Console Spotlight: The 20 Greatest Games of the Nintendo GameCube (Part Two)

By GlobaX Gaming Staff

The Nintendo GameCube topped our list of Most Underrated Consoles last year, so we thought we’d go in for a bit of a deeper dive and look at the system’s twenty most valuable games, broken up over two parts. As our Italian plumber friend Mario says: “Let’s a-go!” (He says that, right?")

10. Beyond Good & Evil (Ubisoft, 2003): Few games from this generation have stuck with me more than this one, a wholly original adventure title with memorable characters (the protagonist Jade being a particular standout), inventive design, and a good-hearted and earnest tone. If Ubisoft are reading this, by the way, I’d love a sequel. (Terri Rose)

9. Super Mario Sunshine (Nintendo, 2002): Time has been exceedingly kind to this 3D platformer, a delightful and delirious romp through Mario’s ruined vacation in the island paradise of Delfino. Nintendo built on the near-perfection of Super Mario 64, and it turn secured a playstyle that the Nintendo Wii would run with in the Galaxy games. If anyone told you to miss Sunshine, don’t listen — it’s an essential play. (JCM)

8. Resident Evil RE:Make (Capcom, 2002): We’re actually on our second remake of Capcom’s clunky but excellent 1995 horror game Resident Evil, but while I liked the 2015 revisiting a lot, 2002’s Resident Evil remake is the best of the three games. The enhanced sound and graphics make the mansion scarier than ever, and improved controls and voice acting means the game sheds its 90s-tastic cringe and emerges as a true, disturbing horror classic. (Ben Beck)

7. Paper Mario: The Thousand Year Door (Intelligent Systems, 2004): Hard to believe Sunshine isn’t going to be the top Mario game on the list, but we had to get to the Nintendo GameCube’s finest RPG! This game is fun, charming, and eminently replayable. Losing Final Fantasy and Dragon Quest to PlayStation in the last generation was a bitter pill to swallow for Nintendo fans, but it was some comfort to have RPGs of this quality being produced! (JCM)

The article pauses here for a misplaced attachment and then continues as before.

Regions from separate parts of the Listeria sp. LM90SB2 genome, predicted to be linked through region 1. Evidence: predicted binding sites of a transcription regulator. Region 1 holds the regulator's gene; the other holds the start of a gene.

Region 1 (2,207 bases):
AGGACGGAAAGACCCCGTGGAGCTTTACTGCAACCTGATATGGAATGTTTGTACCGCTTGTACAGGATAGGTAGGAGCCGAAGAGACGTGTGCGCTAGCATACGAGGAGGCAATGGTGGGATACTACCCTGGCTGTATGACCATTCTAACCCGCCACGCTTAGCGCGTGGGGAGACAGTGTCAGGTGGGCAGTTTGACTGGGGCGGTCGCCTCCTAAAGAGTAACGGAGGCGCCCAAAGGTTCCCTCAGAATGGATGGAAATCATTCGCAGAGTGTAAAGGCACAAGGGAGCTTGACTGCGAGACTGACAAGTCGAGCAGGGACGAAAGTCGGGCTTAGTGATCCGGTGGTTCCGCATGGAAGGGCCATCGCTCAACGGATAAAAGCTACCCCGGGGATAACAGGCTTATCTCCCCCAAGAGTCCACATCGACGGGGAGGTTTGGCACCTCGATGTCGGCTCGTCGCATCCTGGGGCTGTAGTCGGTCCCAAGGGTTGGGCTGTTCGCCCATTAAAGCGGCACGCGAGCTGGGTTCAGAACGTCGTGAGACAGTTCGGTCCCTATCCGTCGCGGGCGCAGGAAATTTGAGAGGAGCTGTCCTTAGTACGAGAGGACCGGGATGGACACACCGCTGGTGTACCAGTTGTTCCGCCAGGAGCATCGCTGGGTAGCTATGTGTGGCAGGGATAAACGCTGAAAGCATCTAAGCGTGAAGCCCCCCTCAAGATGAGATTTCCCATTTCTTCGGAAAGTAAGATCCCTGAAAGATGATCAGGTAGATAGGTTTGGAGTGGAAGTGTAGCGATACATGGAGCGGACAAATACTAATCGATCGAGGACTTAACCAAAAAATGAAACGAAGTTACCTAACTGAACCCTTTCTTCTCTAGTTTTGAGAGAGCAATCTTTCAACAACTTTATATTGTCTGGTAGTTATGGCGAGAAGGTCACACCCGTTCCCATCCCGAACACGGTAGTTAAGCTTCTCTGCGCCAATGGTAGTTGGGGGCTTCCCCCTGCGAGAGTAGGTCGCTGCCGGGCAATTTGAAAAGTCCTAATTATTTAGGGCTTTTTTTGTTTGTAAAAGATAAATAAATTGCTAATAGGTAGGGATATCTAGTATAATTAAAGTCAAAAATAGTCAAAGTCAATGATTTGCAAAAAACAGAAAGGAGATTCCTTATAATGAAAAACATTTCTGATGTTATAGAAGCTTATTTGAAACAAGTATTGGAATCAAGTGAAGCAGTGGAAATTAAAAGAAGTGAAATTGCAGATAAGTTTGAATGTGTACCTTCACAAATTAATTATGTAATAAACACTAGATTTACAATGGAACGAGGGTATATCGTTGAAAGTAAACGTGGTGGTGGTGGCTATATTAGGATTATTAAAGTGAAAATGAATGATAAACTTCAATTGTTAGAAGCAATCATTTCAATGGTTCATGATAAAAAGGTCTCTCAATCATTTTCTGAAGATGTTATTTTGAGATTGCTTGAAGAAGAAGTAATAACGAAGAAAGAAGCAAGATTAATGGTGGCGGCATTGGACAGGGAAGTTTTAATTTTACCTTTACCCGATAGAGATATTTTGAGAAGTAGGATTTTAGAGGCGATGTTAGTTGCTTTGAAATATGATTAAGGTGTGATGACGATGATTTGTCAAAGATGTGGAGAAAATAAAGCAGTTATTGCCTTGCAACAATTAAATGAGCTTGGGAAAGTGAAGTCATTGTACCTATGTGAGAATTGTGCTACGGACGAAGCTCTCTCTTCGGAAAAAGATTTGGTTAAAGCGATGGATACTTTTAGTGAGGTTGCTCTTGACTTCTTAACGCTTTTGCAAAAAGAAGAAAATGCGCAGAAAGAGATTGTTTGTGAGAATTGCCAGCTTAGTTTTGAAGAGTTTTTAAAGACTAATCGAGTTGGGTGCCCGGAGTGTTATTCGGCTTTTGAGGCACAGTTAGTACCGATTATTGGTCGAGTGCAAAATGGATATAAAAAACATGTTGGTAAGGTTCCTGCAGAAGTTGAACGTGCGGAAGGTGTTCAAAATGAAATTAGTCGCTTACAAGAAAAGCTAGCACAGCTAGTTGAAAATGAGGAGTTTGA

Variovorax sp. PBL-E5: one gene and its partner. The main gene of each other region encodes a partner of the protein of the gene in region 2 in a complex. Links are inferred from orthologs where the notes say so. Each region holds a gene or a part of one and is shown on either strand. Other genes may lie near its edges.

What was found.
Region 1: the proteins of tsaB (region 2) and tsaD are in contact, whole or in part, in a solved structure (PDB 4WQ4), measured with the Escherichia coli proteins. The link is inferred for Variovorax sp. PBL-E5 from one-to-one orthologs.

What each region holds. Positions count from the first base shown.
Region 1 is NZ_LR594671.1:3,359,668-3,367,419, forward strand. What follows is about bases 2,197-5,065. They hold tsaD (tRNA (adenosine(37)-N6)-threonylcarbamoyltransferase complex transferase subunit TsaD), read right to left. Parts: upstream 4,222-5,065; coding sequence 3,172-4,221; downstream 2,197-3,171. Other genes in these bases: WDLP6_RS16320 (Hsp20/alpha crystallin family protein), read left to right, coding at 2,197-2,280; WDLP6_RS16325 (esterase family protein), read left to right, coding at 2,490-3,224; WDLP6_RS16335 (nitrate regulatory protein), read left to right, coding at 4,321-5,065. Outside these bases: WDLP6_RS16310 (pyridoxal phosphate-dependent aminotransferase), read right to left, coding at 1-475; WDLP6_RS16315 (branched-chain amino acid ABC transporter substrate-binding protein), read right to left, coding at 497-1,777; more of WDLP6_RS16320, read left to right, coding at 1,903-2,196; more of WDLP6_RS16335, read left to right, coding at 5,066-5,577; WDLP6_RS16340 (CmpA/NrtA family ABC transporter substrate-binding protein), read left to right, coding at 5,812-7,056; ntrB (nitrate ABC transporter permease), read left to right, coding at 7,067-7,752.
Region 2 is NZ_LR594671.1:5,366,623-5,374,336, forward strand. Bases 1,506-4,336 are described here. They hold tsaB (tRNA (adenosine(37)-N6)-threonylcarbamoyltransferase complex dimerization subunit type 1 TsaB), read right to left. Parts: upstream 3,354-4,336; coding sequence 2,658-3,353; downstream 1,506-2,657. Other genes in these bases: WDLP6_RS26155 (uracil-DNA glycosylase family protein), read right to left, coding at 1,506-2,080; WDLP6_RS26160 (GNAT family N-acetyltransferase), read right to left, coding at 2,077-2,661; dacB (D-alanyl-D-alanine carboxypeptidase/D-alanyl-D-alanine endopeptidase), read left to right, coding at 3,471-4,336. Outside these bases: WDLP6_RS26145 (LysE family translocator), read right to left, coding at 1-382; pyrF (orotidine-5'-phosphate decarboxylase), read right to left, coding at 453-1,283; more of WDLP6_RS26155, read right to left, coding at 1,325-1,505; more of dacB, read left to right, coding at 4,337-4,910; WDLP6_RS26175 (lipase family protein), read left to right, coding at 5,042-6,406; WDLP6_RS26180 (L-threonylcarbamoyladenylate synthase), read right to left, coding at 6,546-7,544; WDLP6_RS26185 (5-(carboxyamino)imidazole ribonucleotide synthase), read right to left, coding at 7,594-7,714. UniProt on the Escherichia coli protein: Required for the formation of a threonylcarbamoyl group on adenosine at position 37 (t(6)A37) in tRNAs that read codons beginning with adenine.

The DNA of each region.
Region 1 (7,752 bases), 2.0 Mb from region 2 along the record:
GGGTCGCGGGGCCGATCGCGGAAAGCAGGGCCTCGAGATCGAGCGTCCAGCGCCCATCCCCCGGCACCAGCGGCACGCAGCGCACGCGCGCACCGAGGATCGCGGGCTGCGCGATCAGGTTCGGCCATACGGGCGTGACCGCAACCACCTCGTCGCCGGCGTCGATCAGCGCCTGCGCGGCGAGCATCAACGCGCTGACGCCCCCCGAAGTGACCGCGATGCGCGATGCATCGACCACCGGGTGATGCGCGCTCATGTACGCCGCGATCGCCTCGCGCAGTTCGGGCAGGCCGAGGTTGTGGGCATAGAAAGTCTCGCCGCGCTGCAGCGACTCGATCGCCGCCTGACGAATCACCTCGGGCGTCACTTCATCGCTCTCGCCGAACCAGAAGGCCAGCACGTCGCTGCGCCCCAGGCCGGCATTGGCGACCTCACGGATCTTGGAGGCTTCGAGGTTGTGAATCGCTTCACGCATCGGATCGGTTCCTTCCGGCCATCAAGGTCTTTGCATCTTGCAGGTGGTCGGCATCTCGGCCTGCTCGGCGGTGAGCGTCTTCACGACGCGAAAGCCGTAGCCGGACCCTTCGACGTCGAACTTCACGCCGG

6. Super Smash Brothers Melee (HAL Labs, 2001): Even without a huge Smash fanatic on staff, this game still pulled in at a very respectable #6, and appeared on all of our ballots. I love this game, personally — even if I’ll never grasp the intricacies of this as a competitive brawler, I will always treasure it as an insanely addictive party game, a meditative exercise in unlocking all the characters, and a game based around that central joy of bashing action figures against each other. A classic. (Nicholas Tristan)

5. Eternal Darkness: Sanity’s Requiem (Silicon Knights, 2002): Nobody knows quite why horror games ended up with a comfortable niche on the system, but the GameCube has some bona-fide horror classics, including the superb Eternal Darkness. This is a seriously disturbing game, maybe the most disturbing on the platform. Its innovative “fear effects” that make use of the medium of video gaming itself are some of the best meta scares outside a Metal Gear Solid game. (Terri Rose)

4. The Legend of Zelda: Twilight Princess (Nintendo, 2006): What a way to go out — December 2006 saw the GameCube drawing its final, first-party release breaths as the Wii became a global phenom, but there was no better epitaph possible for the fading system than The Legend of Zelda: Twilight Princess. Me and my best friend played through this entire game in our first year of college, and no Zelda game since has captivated me in the same way. The dark, gnarled world and the gorgeous and sharp soundtrack make this one of the best Zelda of the 3D era. (Nicholas Tristan)

3. Metroid Prime (Retro Studios, 2002): I consider Super Metroid to be one the best games ever made, the crucible from which so much of modern game design was forged. But darned if Metroid Prime doesn’t deserve to be in the same conversation, a flawless 3D conversion of the Metroid world, all without missing a beat. Action, platforming, and puzzle elements merge seamlessly here, and it all drives home to a satisfying conclusion. (David McDougal)

2. Resident Evil 4 (Capcom, 2005): I can’t think of a game that walks the tonal tight-rope better than Resident Evil 4, which is both a genuinely creepy horror game in the tradition of its GameCube predecessors, Resident Evil and Resident Evil 0, and also an off-the-wall splatterfest that feels like a gloriously terrible slasher sequel, maybe somewhere around Friday the 13th Part 7 or so. Great design, a plot that resembles something that makes sense, and carefully coordinated switches between anarchy and suspense make this game one heck of a ride. (Ben Beck)

1. The Legend of Zelda: Wind Waker (Nintendo, 2003): Here it is. The #1 game of the system, and I’m thrilled. This game means a tremendous amount to me, and I’m happy that time has vindicated its reputation somewhat. The shift from the art style of universally beloved classics on the N64 like Majora’s Mask and The Ocarina of Time to the cel-shaded pastels of Wind Waker proved to be a massive video game controversy in the early Aughts, but time and careful consideration has shown this game to be what it is — an absolute masterpiece. (JCM)